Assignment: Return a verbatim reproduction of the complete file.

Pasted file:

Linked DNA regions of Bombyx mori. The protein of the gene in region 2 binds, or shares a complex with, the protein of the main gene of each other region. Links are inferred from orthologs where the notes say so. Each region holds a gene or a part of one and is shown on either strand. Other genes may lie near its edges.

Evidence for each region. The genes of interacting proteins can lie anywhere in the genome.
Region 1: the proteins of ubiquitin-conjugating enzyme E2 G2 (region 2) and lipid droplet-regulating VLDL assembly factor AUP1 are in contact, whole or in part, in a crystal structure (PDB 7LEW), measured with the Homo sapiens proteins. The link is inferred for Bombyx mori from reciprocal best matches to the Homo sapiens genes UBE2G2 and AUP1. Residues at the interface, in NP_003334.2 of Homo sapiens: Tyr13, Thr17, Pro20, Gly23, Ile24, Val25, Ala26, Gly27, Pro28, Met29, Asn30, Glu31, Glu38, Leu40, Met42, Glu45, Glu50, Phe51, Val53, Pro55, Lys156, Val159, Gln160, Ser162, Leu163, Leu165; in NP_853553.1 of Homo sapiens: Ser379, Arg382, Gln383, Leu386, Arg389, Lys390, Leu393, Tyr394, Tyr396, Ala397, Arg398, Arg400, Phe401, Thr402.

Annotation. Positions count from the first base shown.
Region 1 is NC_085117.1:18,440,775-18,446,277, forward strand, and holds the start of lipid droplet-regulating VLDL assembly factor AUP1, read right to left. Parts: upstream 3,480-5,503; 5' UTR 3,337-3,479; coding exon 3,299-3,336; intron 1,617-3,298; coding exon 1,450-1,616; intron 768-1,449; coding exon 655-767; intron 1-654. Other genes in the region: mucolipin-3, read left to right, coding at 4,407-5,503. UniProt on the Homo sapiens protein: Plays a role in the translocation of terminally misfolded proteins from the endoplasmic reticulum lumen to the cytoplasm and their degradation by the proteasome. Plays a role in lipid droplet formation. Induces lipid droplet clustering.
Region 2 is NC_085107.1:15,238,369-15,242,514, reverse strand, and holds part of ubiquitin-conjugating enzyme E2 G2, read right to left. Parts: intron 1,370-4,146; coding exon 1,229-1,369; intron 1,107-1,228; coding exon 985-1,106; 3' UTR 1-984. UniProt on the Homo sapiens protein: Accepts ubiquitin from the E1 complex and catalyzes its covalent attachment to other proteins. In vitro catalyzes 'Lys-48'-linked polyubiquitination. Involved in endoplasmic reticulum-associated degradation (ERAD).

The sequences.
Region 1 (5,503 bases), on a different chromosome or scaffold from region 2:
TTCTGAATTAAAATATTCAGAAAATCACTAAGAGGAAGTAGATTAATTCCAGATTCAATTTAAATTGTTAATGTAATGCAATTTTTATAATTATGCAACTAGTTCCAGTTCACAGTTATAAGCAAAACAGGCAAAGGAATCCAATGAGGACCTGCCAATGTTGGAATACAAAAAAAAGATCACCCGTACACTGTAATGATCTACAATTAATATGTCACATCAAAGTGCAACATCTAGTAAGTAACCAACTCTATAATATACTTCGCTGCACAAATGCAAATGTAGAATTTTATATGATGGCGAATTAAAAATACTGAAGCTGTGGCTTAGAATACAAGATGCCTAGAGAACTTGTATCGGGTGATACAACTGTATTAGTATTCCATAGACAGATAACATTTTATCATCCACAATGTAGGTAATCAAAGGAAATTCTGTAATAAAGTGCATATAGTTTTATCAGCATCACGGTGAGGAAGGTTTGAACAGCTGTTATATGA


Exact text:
Linked DNA regions of Bombyx mori. The protein of the gene in region 2 binds, or shares a complex with, the protein of the main gene of each other region. Links are inferred from orthologs where the notes say so. Each region holds a gene or a part of one and is shown on either strand. Other genes may lie near its edges.

Evidence for each region. The genes of interacting proteins can lie anywhere in the genome.
Region 1: the proteins of ubiquitin-conjugating enzyme E2 G2 (region 2) and lipid droplet-regulating VLDL assembly factor AUP1 are in contact, whole or in part, in a crystal structure (PDB 7LEW), measured with the Homo sapiens proteins. The link is inferred for Bombyx mori from reciprocal best matches to the Homo sapiens genes UBE2G2 and AUP1. Residues at the interface, in NP_003334.2 of Homo sapiens: Tyr13, Thr17, Pro20, Gly23, Ile24, Val25, Ala26, Gly27, Pro28, Met29, Asn30, Glu31, Glu38, Leu40, Met42, Glu45, Glu50, Phe51, Val53, Pro55, Lys156, Val159, Gln160, Ser162, Leu163, Leu165; in NP_853553.1 of Homo sapiens: Ser379, Arg382, Gln383, Leu386, Arg389, Lys390, Leu393, Tyr394, Tyr396, Ala397, Arg398, Arg400, Phe401, Thr402.

Annotation. Positions count from the first base shown.
Region 1 is NC_085117.1:18,440,775-18,446,277, forward strand, and holds the start of lipid droplet-regulating VLDL assembly factor AUP1, read right to left. Parts: upstream 3,480-5,503; 5' UTR 3,337-3,479; coding exon 3,299-3,336; intron 1,617-3,298; coding exon 1,450-1,616; intron 768-1,449; coding exon 655-767; intron 1-654. Other genes in the region: mucolipin-3, read left to right, coding at 4,407-5,503. UniProt on the Homo sapiens protein: Plays a role in the translocation of terminally misfolded proteins from the endoplasmic reticulum lumen to the cytoplasm and their degradation by the proteasome. Plays a role in lipid droplet formation. Induces lipid droplet clustering.
Region 2 is NC_085107.1:15,238,369-15,242,514, reverse strand, and holds part of ubiquitin-conjugating enzyme E2 G2, read right to left. Parts: intron 1,370-4,146; coding exon 1,229-1,369; intron 1,107-1,228; coding exon 985-1,106; 3' UTR 1-984. UniProt on the Homo sapiens protein: Accepts ubiquitin from the E1 complex and catalyzes its covalent attachment to other proteins. In vitro catalyzes 'Lys-48'-linked polyubiquitination. Involved in endoplasmic reticulum-associated degradation (ERAD).

The sequences.
Region 1 (5,503 bases), on a different chromosome or scaffold from region 2:
TTCTGAATTAAAATATTCAGAAAATCACTAAGAGGAAGTAGATTAATTCCAGATTCAATTTAAATTGTTAATGTAATGCAATTTTTATAATTATGCAACTAGTTCCAGTTCACAGTTATAAGCAAAACAGGCAAAGGAATCCAATGAGGACCTGCCAATGTTGGAATACAAAAAAAAGATCACCCGTACACTGTAATGATCTACAATTAATATGTCACATCAAAGTGCAACATCTAGTAAGTAACCAACTCTATAATATACTTCGCTGCACAAATGCAAATGTAGAATTTTATATGATGGCGAATTAAAAATACTGAAGCTGTGGCTTAGAATACAAGATGCCTAGAGAACTTGTATCGGGTGATACAACTGTATTAGTATTCCATAGACAGATAACATTTTATCATCCACAATGTAGGTAATCAAAGGAAATTCTGTAATAAAGTGCATATAGTTTTATCAGCATCACGGTGAGGAAGGTTTGAACAGCTGTTATATGA